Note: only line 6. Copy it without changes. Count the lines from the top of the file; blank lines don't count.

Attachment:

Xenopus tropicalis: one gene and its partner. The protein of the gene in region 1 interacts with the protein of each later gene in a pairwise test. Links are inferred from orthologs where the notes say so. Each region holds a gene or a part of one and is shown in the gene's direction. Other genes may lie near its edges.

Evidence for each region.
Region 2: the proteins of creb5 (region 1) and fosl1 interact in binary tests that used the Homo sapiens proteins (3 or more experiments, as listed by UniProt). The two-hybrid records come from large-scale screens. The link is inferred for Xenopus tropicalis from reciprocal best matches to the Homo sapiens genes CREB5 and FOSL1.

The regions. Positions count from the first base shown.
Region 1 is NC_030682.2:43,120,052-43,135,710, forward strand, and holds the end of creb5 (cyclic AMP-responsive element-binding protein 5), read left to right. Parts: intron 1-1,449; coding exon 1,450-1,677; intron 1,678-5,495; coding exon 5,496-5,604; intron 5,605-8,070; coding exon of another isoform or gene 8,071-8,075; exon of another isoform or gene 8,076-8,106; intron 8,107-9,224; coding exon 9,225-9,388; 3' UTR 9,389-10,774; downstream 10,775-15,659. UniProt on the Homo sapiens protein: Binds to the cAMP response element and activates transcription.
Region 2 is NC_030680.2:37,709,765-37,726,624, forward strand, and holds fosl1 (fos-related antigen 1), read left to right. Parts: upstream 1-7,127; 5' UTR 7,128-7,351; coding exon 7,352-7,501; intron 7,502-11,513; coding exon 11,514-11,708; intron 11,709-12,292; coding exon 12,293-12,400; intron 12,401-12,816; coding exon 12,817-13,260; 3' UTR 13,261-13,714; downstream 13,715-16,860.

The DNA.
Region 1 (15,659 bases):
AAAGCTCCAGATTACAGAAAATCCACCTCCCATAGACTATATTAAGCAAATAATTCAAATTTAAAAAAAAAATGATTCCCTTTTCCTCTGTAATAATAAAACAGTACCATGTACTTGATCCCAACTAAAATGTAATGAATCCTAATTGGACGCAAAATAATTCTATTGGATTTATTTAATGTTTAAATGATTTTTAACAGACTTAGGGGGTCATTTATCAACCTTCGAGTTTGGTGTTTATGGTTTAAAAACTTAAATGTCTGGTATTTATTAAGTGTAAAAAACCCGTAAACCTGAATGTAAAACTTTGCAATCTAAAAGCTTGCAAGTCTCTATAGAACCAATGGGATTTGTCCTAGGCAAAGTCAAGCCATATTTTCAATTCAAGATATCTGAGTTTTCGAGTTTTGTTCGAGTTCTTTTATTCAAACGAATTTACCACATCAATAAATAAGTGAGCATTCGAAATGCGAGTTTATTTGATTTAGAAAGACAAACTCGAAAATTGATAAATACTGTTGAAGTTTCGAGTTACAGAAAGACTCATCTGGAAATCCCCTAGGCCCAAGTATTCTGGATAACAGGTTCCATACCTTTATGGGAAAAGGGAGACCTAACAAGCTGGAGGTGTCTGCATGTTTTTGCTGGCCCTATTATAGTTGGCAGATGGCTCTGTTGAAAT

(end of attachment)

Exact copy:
Region 2 is NC_030680.2:37,709,765-37,726,624, forward strand, and holds fosl1 (fos-related antigen 1), read left to right. Parts: upstream 1-7,127; 5' UTR 7,128-7,351; coding exon 7,352-7,501; intron 7,502-11,513; coding exon 11,514-11,708; intron 11,709-12,292; coding exon 12,293-12,400; intron 12,401-12,816; coding exon 12,817-13,260; 3' UTR 13,261-13,714; downstream 13,715-16,860.